The Unexpected Guest

Agatha Christie
The Agatha Christie Theatre Company
Richmond Theatre and touring

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For its debut production a year ago the Agatha Christie Theatre Company staged The Hollow, revealing its house author as a boulevard playwright with an unexpected flair for repartee.

As a thriller it was a structural rarity, since absolutely nothing untoward happened to spoil the alcoholic chatter and flourish of gold cigarette cases until well into the second act, when a gun went off in the garden room and the cops turned up, asking awkward questions.

But with the Christie company’s second, more dramatic production, the lethal shooting occurs even before the curtain goes up on a darkened drawing room in November 1957, as a tall stranger, the unexpected guest of the title, enters through the french windows.

This is Starkwedder, brusquely played by Simon MacCorkindale, a motorist stranded in the fog and looking for a telephone to call for help. Instead he discovers the corpse of Richard Warwick, a ‘great white hunter’ with a bullet hole through his left temple, slumped in his wheelchair.

Then seconds later he is confronted by Laura, the dead man’s wife, gun in hand and eager to confess that she has just murdered her husband.

A cool blonde played with elegant command by Tracey Childs, Laura clearly takes Starkwedder’s fancy, who, touched by her plight, formulates an audacious plan to save her from the gallows: an artfully contrived ‘red herring’ designed to mislead the police into thinking that the killer was Warwick’s worst enemy, returning to take revenge.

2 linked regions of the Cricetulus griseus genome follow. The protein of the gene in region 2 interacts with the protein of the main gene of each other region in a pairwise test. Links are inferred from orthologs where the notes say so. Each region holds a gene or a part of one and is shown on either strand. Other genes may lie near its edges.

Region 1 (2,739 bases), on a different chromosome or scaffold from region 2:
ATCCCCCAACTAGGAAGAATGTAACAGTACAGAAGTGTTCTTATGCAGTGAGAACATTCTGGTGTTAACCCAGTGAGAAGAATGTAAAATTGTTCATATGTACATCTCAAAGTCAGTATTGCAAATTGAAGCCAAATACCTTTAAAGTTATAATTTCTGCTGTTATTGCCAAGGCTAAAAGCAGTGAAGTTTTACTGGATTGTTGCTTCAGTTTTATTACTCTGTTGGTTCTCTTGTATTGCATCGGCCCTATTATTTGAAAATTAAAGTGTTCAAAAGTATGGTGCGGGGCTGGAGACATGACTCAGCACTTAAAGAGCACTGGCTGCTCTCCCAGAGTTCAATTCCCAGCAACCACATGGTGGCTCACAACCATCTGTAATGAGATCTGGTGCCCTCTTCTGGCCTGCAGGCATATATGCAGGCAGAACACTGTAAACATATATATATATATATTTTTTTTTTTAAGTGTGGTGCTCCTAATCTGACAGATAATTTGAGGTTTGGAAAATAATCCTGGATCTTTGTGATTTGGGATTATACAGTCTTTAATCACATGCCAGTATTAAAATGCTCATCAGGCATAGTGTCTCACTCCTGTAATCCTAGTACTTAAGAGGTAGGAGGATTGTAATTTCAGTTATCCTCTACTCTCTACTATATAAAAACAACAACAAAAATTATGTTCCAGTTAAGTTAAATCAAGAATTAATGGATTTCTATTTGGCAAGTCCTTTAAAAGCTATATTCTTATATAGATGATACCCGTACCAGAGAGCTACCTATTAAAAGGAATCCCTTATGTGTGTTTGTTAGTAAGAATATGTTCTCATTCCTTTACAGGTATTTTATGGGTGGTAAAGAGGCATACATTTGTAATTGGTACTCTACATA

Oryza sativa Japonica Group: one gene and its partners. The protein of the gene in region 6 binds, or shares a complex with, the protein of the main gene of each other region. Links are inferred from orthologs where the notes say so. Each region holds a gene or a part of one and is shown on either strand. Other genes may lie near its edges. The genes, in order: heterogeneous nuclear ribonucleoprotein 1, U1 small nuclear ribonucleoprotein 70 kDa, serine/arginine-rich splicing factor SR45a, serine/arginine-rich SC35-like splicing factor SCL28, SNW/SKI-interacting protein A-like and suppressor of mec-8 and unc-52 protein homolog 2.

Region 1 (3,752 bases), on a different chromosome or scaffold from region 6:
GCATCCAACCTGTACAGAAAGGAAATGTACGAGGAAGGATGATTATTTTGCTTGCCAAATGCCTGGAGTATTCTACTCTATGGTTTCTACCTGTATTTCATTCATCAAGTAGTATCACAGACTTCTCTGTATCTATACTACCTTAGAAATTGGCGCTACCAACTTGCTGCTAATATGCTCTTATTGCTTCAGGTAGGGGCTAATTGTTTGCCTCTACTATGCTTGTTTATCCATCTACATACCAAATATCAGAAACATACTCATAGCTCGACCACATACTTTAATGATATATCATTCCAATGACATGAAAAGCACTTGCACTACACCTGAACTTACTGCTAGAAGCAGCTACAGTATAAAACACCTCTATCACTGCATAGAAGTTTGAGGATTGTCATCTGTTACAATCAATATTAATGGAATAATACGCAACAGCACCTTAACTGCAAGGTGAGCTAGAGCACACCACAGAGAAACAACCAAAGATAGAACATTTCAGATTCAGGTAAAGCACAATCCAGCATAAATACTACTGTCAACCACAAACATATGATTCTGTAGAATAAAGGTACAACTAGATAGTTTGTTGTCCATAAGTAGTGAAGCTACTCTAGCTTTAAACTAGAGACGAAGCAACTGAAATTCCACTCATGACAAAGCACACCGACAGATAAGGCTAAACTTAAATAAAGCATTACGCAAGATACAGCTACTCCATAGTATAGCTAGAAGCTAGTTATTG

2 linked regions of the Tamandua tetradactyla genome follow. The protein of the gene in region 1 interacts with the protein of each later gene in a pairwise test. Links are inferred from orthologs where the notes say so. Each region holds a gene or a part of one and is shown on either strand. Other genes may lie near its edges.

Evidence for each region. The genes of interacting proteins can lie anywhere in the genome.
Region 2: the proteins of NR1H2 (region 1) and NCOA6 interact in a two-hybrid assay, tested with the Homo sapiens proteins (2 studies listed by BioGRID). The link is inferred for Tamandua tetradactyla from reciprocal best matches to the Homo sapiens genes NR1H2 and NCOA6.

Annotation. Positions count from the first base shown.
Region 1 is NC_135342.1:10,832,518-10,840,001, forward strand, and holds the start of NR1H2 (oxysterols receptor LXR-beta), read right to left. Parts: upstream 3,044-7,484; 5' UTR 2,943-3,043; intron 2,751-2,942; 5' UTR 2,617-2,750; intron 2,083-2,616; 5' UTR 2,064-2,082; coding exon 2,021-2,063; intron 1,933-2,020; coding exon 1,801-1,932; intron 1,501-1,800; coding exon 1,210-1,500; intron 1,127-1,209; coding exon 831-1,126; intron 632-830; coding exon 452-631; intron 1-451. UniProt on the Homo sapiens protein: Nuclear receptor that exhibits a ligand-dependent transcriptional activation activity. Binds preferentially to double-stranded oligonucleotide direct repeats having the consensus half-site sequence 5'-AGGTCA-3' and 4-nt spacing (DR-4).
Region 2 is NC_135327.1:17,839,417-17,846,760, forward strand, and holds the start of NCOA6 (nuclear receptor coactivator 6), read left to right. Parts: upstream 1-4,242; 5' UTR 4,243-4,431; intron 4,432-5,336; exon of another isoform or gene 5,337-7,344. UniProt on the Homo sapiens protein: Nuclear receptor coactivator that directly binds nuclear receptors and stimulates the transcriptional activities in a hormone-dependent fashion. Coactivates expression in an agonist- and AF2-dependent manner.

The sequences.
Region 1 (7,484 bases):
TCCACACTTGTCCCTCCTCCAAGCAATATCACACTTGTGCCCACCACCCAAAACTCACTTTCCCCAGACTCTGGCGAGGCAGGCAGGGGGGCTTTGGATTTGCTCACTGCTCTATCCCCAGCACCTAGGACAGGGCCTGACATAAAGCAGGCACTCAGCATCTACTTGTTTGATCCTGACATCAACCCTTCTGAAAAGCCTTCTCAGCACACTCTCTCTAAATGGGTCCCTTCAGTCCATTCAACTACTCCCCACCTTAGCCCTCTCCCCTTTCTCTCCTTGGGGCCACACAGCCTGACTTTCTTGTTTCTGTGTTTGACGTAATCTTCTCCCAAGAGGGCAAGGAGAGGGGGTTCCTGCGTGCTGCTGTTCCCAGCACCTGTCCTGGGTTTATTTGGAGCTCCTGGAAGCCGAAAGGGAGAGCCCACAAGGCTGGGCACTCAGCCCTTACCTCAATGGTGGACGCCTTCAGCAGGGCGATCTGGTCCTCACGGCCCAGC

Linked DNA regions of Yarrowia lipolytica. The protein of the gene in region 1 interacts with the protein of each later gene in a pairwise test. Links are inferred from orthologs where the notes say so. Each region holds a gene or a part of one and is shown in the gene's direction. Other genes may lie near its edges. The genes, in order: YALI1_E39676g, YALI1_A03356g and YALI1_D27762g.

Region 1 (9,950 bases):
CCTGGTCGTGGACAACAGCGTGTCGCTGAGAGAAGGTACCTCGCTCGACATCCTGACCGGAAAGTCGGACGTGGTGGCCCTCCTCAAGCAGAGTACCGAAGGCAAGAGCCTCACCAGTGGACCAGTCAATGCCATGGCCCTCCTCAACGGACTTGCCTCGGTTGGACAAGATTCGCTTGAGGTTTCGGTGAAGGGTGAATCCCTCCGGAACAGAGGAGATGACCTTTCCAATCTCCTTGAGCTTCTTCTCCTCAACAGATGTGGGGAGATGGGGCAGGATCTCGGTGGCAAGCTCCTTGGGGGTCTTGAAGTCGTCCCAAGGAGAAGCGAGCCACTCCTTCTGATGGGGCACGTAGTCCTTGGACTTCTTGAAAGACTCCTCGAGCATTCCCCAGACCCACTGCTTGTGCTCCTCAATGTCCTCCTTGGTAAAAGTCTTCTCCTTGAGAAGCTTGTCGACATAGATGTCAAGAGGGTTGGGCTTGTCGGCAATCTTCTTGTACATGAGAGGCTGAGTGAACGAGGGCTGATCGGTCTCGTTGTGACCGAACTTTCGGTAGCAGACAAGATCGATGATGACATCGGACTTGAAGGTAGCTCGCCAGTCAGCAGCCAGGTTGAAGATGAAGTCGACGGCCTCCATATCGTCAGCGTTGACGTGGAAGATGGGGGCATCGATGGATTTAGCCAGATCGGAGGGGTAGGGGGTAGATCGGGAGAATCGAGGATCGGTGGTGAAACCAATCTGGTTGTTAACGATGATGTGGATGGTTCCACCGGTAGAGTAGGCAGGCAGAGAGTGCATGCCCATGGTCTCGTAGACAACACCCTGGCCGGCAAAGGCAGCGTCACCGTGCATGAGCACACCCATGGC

Joe Harmston, who first staged this whodunit at the Agatha Christie Festival in Westcliff five years ago, marshals Christie’s contrivances with entertaining aplomb. But I have a couple of niggles.

Firstly, the body in the wheelchair is so obviously a dummy with a crude, badly-fitting wig that it undermines the intended chill of a long opening scene.

Secondly, the design by Simon Scullion offers us a blank arc of white blinds — like the setting for Pinter’s No Man’s Land — closely drawn except for a narrow gap in the middle, thus cutting off our view of both the world outside and those essential french windows through which the cast make frequent comings and goings as the plot unwinds.

This being a Christie thriller the two plainclothes officers from the local constabulary, played by Frazer Hines and Gary Richards, fall for Starkwedder’s false clues but are then faced with a houseful of suspects, each apparently guilty or complicit, and, for a variety of reasons, prepared to confess; among them Virginia Stride’s austere matriarch, Dean Gaffney’s Jan, a trigger-happy youth with an addled brain, and Mark Wynter’s adulterous Liberal politician living right next door to the Warwicks.

Even the servants are not in the clear as Warwick’s creepy valet, played by Eugene Washington, limbers up for a bit of discreet blackmail, while Kate Best as housekeeper-companion eggs on the demented Jan to do his worst, which includes taking a pot-shot at the police sergeant.

It would be fair to say that shortly after the interval most Christie aficionados will have identified the murderer. But then our chief pleasure is in second-guessing how the ‘Queen of Crime’ will unravel her plot without leaving loose ends.

Good Saturday night entertainment!

Tour details: Everyman Theatre, Cheltenham 12th Feb to 17th Feb; Palace Theatre, Southend 19th Feb to 24th Feb; Grand Theatre, Wolverhampton 26th Feb to 3rd Mar; Queen's Theatre, Barnstaple 5th-10th Mar; New Theatre, Cardiff 12th-17th Mar; Jersey Opera House, St Helier 19th-24th Mar; Devonshire Park Theatre, Eastbourne 26th-31st Mar; Malvern Theatres, Malvern 2nd-7th Apr; Forum Theatre, Billingham 16th-21st Apr; The Lowry, Salford 23rd-28th Apr; His Majesty's Theatre, Aberdeen 30th Apr-5th May; Arts Theatre, Cambridge 14th-19th May; Sands Centre, Carlisle 28th May-2nd Jun; Theatre Royal, Glasgow 4th-9th Jun; Grand Theatre and Opera House, Leeds 18th-23rd June

Sheila Connor reviewed this production in Woking and Gail-Nina Anderson in Newcastle

Reviewer: John Thaxter

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